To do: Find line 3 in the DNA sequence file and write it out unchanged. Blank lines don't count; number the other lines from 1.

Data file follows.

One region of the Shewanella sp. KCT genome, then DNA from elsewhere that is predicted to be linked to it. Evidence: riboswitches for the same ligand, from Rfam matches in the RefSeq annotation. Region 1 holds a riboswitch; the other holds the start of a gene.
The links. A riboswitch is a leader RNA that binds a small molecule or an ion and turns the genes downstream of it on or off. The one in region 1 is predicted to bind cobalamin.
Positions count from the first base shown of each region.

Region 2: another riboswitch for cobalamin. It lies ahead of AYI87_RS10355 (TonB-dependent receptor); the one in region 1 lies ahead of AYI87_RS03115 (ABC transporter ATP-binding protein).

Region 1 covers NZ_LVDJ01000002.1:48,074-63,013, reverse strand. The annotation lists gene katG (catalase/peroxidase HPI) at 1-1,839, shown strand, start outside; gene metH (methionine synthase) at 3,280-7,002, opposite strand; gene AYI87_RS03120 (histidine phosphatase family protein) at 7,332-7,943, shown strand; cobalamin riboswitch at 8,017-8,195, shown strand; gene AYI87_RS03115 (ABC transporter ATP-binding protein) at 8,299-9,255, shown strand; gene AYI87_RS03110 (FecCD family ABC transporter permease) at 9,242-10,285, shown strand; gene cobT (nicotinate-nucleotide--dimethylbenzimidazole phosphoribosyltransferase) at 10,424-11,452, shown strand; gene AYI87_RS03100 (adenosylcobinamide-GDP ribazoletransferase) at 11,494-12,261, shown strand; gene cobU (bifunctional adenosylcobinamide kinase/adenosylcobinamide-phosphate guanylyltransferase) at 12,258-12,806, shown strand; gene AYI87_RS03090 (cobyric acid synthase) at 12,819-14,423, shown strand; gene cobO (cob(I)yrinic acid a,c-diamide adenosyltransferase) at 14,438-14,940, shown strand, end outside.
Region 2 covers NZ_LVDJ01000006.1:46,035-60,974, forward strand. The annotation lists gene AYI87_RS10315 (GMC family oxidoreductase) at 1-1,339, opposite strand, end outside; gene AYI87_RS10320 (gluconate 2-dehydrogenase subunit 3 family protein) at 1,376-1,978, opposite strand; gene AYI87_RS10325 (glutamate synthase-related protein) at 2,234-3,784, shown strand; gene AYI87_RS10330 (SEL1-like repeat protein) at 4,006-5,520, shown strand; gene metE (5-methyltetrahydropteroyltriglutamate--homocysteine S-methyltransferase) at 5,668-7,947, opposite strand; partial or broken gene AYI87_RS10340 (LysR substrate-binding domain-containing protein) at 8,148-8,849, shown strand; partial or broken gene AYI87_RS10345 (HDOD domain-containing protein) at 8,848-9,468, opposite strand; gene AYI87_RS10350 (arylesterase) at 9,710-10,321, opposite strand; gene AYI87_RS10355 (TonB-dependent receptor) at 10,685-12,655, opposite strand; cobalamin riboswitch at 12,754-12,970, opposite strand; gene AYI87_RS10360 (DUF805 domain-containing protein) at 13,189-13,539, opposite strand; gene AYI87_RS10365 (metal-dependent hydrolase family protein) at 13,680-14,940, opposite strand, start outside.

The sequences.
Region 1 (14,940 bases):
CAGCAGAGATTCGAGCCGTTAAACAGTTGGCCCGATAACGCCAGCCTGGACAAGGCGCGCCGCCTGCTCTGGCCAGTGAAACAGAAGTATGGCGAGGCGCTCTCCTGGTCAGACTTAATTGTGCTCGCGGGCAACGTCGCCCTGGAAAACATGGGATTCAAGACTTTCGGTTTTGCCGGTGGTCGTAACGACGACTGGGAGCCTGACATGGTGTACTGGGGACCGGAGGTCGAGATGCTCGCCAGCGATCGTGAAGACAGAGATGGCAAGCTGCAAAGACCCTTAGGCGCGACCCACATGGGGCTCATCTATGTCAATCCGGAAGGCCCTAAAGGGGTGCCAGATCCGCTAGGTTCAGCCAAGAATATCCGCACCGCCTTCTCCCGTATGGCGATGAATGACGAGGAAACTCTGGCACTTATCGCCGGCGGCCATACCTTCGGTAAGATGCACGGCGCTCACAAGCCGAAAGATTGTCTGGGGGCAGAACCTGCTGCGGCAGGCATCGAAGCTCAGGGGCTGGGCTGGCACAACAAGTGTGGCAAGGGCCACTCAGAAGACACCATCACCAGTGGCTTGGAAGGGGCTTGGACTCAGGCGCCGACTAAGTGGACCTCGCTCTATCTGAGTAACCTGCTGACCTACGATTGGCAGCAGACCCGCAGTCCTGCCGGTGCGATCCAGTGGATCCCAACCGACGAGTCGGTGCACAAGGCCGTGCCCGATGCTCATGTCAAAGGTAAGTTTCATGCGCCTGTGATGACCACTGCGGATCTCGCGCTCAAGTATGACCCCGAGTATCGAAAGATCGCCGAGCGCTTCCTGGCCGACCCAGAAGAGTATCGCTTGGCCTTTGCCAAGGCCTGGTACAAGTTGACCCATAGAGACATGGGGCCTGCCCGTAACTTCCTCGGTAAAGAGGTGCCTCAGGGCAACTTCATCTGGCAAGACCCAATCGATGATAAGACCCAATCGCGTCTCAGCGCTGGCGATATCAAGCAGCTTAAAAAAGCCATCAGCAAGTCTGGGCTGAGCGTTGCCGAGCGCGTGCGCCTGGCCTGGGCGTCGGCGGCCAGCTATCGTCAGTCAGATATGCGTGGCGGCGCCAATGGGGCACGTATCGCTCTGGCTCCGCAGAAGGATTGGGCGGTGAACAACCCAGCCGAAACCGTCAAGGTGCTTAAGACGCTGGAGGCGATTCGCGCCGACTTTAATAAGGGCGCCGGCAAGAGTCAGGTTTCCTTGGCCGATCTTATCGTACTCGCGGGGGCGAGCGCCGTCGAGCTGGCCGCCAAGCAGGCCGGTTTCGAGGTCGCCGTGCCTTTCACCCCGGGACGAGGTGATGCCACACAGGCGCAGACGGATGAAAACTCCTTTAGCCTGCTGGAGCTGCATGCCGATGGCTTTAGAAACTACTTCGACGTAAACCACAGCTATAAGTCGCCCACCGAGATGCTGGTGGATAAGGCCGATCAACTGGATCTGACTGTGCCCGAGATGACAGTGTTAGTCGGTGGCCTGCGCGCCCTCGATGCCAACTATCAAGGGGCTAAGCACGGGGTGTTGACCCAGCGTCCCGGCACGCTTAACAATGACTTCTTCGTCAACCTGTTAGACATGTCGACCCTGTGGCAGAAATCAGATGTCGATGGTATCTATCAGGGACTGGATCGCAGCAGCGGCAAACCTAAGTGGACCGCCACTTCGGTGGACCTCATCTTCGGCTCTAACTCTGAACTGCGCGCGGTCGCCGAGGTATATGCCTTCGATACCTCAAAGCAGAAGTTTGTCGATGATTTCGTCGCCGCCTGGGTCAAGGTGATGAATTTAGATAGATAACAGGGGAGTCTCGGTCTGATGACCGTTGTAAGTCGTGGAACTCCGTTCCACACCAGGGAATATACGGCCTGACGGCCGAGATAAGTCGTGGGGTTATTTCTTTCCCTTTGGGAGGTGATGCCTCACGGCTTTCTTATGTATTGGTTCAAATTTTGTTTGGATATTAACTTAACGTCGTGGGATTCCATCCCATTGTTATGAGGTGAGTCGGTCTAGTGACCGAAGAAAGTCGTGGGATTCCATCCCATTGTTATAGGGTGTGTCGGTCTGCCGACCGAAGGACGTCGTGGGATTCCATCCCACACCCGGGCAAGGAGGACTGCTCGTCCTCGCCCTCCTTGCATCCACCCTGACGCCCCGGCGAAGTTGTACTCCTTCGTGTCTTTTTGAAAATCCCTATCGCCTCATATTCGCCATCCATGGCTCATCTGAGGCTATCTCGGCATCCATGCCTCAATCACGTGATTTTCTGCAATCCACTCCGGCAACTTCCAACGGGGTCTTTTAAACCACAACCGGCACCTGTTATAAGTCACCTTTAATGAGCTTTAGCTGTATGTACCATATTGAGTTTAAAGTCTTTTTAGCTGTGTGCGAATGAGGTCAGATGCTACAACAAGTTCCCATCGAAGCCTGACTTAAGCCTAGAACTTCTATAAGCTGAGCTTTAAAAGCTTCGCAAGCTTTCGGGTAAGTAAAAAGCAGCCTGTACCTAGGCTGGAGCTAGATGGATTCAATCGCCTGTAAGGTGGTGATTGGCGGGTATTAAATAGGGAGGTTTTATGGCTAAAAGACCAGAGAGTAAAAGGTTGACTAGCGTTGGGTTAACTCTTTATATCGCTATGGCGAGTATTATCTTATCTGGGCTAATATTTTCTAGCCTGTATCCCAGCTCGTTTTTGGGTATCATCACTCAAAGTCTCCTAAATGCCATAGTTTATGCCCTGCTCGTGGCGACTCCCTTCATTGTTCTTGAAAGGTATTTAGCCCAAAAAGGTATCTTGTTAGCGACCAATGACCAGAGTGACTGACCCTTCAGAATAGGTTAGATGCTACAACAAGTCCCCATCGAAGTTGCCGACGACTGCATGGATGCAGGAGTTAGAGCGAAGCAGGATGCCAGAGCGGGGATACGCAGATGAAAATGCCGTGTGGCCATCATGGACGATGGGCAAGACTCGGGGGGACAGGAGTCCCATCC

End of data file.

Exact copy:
Positions count from the first base shown of each region.